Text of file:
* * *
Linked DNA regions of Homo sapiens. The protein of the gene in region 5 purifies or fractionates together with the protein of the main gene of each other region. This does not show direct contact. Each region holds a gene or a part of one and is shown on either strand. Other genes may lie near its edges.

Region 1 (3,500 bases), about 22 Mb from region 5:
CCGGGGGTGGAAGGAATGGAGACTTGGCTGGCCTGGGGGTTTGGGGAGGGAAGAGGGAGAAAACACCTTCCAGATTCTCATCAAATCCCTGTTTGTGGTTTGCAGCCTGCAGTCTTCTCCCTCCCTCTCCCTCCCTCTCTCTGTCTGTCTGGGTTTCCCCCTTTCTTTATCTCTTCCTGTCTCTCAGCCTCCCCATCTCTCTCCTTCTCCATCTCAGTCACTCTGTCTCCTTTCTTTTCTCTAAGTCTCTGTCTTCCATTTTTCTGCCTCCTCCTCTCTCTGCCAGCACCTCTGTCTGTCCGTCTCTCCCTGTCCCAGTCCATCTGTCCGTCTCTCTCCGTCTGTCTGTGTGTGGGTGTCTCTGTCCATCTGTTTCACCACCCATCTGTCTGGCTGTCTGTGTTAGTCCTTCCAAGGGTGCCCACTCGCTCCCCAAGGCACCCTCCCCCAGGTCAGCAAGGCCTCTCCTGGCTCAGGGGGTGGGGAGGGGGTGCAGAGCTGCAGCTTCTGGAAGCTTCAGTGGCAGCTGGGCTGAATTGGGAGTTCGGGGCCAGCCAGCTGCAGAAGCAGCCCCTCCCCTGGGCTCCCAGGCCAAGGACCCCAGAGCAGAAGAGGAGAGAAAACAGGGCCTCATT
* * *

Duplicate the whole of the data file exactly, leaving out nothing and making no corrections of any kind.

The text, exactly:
Linked DNA regions of Homo sapiens. The protein of the gene in region 5 purifies or fractionates together with the protein of the main gene of each other region. This does not show direct contact. Each region holds a gene or a part of one and is shown on either strand. Other genes may lie near its edges.

Region 1 (3,500 bases), about 22 Mb from region 5:
CCGGGGGTGGAAGGAATGGAGACTTGGCTGGCCTGGGGGTTTGGGGAGGGAAGAGGGAGAAAACACCTTCCAGATTCTCATCAAATCCCTGTTTGTGGTTTGCAGCCTGCAGTCTTCTCCCTCCCTCTCCCTCCCTCTCTCTGTCTGTCTGGGTTTCCCCCTTTCTTTATCTCTTCCTGTCTCTCAGCCTCCCCATCTCTCTCCTTCTCCATCTCAGTCACTCTGTCTCCTTTCTTTTCTCTAAGTCTCTGTCTTCCATTTTTCTGCCTCCTCCTCTCTCTGCCAGCACCTCTGTCTGTCCGTCTCTCCCTGTCCCAGTCCATCTGTCCGTCTCTCTCCGTCTGTCTGTGTGTGGGTGTCTCTGTCCATCTGTTTCACCACCCATCTGTCTGGCTGTCTGTGTTAGTCCTTCCAAGGGTGCCCACTCGCTCCCCAAGGCACCCTCCCCCAGGTCAGCAAGGCCTCTCCTGGCTCAGGGGGTGGGGAGGGGGTGCAGAGCTGCAGCTTCTGGAAGCTTCAGTGGCAGCTGGGCTGAATTGGGAGTTCGGGGCCAGCCAGCTGCAGAAGCAGCCCCTCCCCTGGGCTCCCAGGCCAAGGACCCCAGAGCAGAAGAGGAGAGAAAACAGGGCCTCATT